A pleasingly retro look and feel


I have done almost all my development of Hexxed on a Macbook, but have now updated the git repo on my Linux laptop and run it Hexxed on Linuxthere – some interesting differences:

  • the Linux app has a pleasingly retro look and feel to it – no anti-aliased fonts here
  • on Linux key reptitition works as expected – ie if one holds down a key the application is sent multiple key events, which is what one expects and which works well with the vi-like interface I am building
  • On Linux the first file open dialog is a really crude/retro looking box (think Windows 3.0), while subsequent file open dialogs reflect the system windows toolkit.

The screenshot is of a VMUFAT volume, it was my experience of writing that driver that gave me the itch that Hexxed is meant to scrtach – in particular I wanted a hex editor that would allow me to display 16 bit numbers in a given endian form and partition the memory space by arbitary block size (VMUs use a lot of 16 bit little endian numbers and a 512 byte block size). Hexxed does both of these things now, though it still has no editing facilities – just viewing.

As for VMUFAT itself: Sadly no one on LKML seems much interested in that – the first posting got some helpful comments, but since I posted the corrected code six or so weeks ago, nothing. Suppose I will have to start poking people with an electronic stick.

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New version of mkfs.vmufat available


Linux Filesystem Permissions
Linux Filesystem Permissions (Photo credit: Wikipedia)

I have posted a new version of mkfs.vmufat, a tool to make a VMUFAT filesystem, at my GitHub repo: it will now format a file as VMUFAT volume (if you use the -f switch).

Would love to hear your feedback – my posting of the source code for the filesystem itself generated a bit of interest, but have not heard anything back from any Dreamcast hackers though.

Spoke too soon (of course)


SOMEONE SPOKE OUT OF TURN - NARA - 515451
Image via Wikipedia

It’s like the curse of the software demonstration: it doesn’t break until then.

I discovered as soon as I posted that I was ready to (try to) push the VMUFAT stuff up to main line that there was a bug in the software.

Very large VMUFAT volumes were not being properly handled. But I think I have fixed that now. Some more testing is due, though, before I proclaim victory a second time!

Taking down the bug


Finally nailed the bug in my readdir function.

The code was stuck in an endless loop because it did not return an empty dirent when it reached the end of the directory – instead returning the list of files in the directory over and over again.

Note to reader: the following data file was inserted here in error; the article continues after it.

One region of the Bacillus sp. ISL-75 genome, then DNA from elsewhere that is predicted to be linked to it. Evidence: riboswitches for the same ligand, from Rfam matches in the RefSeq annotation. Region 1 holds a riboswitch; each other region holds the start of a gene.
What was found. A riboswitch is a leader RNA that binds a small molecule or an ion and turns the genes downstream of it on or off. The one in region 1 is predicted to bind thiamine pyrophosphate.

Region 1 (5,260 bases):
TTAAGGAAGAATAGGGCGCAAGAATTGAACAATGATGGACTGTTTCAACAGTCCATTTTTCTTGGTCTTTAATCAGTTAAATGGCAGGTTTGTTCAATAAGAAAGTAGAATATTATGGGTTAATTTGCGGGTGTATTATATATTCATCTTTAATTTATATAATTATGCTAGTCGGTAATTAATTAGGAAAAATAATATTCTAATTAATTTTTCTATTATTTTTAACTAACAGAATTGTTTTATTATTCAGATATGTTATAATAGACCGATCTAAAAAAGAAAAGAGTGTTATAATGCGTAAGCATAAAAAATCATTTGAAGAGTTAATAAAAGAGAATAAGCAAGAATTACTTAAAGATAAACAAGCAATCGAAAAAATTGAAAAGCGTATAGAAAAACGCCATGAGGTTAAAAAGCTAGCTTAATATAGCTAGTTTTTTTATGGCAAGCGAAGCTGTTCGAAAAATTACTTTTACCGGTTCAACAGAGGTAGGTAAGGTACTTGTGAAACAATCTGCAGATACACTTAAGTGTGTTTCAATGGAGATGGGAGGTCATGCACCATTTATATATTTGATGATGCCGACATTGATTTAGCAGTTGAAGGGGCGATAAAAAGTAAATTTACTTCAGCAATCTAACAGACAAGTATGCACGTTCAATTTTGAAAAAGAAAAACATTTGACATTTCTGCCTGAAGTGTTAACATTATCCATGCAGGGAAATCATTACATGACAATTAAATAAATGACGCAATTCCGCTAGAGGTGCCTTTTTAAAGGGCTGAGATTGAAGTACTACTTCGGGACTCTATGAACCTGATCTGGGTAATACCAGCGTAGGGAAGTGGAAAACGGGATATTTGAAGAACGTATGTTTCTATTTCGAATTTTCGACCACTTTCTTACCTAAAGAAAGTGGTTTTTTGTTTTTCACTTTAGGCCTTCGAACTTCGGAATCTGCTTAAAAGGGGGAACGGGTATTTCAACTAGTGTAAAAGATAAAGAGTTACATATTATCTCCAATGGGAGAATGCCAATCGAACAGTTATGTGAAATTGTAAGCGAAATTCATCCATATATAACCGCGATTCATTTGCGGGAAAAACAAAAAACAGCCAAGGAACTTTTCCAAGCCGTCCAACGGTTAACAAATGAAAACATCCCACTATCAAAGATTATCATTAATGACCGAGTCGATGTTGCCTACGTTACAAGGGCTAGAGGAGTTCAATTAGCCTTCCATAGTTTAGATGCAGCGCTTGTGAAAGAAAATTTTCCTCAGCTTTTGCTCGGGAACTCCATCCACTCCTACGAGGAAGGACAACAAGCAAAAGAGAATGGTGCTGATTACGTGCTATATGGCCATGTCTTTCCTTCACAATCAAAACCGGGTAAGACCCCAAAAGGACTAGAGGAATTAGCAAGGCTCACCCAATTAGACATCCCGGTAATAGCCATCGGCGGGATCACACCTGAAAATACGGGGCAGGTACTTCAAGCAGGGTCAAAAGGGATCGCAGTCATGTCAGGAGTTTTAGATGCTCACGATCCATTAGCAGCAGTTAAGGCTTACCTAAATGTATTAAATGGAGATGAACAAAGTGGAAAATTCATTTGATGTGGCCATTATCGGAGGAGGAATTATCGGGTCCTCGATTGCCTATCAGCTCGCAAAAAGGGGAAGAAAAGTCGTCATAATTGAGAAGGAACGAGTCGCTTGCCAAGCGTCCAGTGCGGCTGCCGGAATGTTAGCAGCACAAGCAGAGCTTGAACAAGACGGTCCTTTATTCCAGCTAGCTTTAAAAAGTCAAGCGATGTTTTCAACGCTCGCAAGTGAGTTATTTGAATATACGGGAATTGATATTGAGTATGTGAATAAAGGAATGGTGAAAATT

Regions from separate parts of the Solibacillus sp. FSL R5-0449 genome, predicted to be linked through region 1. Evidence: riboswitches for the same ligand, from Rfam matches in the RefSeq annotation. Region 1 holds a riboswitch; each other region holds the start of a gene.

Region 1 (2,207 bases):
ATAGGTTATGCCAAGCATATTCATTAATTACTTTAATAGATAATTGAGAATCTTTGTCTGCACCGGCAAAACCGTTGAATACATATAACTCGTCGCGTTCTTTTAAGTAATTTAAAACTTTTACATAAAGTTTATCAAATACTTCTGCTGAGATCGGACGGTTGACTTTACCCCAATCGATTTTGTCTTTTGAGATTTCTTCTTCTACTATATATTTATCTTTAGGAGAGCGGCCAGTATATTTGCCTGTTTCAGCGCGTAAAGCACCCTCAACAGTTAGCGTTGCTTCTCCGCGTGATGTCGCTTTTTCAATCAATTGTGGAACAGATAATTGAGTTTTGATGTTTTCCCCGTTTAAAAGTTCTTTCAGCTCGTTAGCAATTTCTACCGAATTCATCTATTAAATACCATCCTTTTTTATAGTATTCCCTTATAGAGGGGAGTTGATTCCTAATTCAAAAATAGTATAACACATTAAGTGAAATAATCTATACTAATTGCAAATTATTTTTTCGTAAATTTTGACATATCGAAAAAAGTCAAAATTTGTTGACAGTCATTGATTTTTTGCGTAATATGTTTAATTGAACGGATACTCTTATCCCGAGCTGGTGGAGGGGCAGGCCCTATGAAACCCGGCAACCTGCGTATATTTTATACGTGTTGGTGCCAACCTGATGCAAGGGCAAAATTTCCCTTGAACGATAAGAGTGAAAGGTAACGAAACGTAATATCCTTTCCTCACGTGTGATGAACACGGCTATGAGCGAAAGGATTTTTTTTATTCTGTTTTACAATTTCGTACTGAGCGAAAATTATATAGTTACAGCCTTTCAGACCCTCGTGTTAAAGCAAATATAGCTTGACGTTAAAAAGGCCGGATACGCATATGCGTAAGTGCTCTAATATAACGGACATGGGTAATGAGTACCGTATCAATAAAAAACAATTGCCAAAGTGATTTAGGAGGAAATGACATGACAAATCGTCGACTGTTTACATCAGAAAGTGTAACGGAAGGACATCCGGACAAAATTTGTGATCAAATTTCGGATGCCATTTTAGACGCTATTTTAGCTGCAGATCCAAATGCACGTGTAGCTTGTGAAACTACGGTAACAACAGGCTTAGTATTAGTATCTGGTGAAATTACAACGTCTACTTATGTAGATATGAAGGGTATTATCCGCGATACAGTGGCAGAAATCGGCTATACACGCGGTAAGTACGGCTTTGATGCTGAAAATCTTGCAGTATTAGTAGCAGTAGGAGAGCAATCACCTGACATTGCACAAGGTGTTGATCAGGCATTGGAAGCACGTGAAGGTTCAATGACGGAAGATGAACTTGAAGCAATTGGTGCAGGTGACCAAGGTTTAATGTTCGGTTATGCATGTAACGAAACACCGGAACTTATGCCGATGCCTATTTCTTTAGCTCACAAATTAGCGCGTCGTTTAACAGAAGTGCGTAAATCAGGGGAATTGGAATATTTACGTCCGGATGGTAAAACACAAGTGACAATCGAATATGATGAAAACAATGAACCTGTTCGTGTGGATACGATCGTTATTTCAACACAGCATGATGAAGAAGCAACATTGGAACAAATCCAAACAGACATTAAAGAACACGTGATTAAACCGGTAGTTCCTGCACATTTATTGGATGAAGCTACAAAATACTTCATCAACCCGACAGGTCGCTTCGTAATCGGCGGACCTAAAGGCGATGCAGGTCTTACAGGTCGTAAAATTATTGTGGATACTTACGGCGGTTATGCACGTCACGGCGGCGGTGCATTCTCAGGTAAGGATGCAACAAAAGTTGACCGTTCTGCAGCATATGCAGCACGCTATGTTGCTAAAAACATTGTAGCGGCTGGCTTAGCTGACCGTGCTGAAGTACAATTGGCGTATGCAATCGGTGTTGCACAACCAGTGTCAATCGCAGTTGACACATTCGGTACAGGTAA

To fix this I made sure that any following scan of the directory began where the previous one left off. As this would return an empty dirent, the problem was solved.

A question for a C guru


English: Dada guru
Image via Wikipedia
The debugging continues, but unfortunately I have not yet been able to identify what is fundamentally broken with my file system code.

But along the way I have spotted and fixed various bugs. Here is one, I am not even sure why it compiled in the first place, so maybe a C guru could tell me…

Was:

if le16_to_cpu(((u16 *) bh->b_data)[j * VMU_DIR_RECORD_LEN16 + VMUFAT_FIRSTBLOCK_OFFSET16] == ino)

Now:

if (le16_to_cpu(((u16 *) bh->b_data)[j * VMU_DIR_RECORD_LEN16 + VMUFAT_FIRSTBLOCK_OFFSET16]) == ino)

Filesystem works


Not much of a surprise really, as the old code worked too, but the updated VMUFAT filesystem code works with 3.2.0-rc7.

Just have to clean it up so it is of an acceptable standard.

Update: In the unlikely event that someone is testing the code I should warn you that the above was overly optimistic. On unmounting the VMUFAT volume the whole kernel crashed – a bug in the evict_inode function I think.

Working on filesystem code


English: A North American Sega Dreamcast VMU, ...
Image via Wikipedia

Nearly a decade ago I wrote a crude, but working, filesystem for the Sega Dreamcast VMU on Linux. I then put ported a very simple web server to the Dreamcast and got the whole thing on Slashdot.

I never managed to get the thing into mainline – indeed the battering I got last time I tried, in 2009, more or less made me give up writing anything for the kernel and the Dreamcast was put away.

I am not pretending my code was pretty or even particularly good but it is no wonder people get put off from contributing when you get pig ignorant comments like these:

Everything about the on-disk format is tied to the VMU. Until that sinks in, don’t bother sending me email, thanks.

This was someone, who ought to have known better, claiming that it was not possible to have a free standing filesystem for this at all – though they were making their, incorrect, claim in the manner seen all too frequently on the Linux Kernel Mailing List.

No comments.  Really.  There must be some limits on the language one is willing to use on public maillist, after all.

As you can tell this person – a top flight Linux hacker – did not like my code. And, looking back, I can hardly blame him, it was pretty ugly. But as a help to fix it this is of next to no use – and only serves to demotivate. Nasty computer scientists, again.

Ok, so I have got that off my chest. And I am once more placing myself in the firing line.

The filesystem code, a work in progress (so check where the code has got to once you click the link), can be found here. A filesystem that you should be able to mount under loopback, can be found here. All testers welcomed with open arms.